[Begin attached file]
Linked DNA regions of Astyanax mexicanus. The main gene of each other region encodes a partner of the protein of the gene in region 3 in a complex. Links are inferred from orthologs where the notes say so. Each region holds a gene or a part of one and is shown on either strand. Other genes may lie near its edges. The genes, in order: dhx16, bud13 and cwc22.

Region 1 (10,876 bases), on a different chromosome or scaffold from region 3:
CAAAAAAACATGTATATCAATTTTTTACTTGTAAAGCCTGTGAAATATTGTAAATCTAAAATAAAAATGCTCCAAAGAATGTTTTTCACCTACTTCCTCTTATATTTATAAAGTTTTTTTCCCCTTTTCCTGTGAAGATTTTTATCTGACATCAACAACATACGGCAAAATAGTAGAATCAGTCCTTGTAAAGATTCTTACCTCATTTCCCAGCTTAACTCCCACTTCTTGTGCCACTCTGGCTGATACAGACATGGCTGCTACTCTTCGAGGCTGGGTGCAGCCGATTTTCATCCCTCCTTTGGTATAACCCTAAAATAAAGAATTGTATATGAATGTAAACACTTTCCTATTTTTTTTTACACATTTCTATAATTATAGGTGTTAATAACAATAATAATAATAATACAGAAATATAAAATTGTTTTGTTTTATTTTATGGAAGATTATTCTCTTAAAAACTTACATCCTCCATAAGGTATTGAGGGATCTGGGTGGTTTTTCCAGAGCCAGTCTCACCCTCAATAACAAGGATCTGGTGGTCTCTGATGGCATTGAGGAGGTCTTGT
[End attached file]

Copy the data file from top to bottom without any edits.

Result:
Linked DNA regions of Astyanax mexicanus. The main gene of each other region encodes a partner of the protein of the gene in region 3 in a complex. Links are inferred from orthologs where the notes say so. Each region holds a gene or a part of one and is shown on either strand. Other genes may lie near its edges. The genes, in order: dhx16, bud13 and cwc22.

Region 1 (10,876 bases), on a different chromosome or scaffold from region 3:
CAAAAAAACATGTATATCAATTTTTTACTTGTAAAGCCTGTGAAATATTGTAAATCTAAAATAAAAATGCTCCAAAGAATGTTTTTCACCTACTTCCTCTTATATTTATAAAGTTTTTTTCCCCTTTTCCTGTGAAGATTTTTATCTGACATCAACAACATACGGCAAAATAGTAGAATCAGTCCTTGTAAAGATTCTTACCTCATTTCCCAGCTTAACTCCCACTTCTTGTGCCACTCTGGCTGATACAGACATGGCTGCTACTCTTCGAGGCTGGGTGCAGCCGATTTTCATCCCTCCTTTGGTATAACCCTAAAATAAAGAATTGTATATGAATGTAAACACTTTCCTATTTTTTTTTACACATTTCTATAATTATAGGTGTTAATAACAATAATAATAATAATACAGAAATATAAAATTGTTTTGTTTTATTTTATGGAAGATTATTCTCTTAAAAACTTACATCCTCCATAAGGTATTGAGGGATCTGGGTGGTTTTTCCAGAGCCAGTCTCACCCTCAATAACAAGGATCTGGTGGTCTCTGATGGCATTGAGGAGGTCTTGT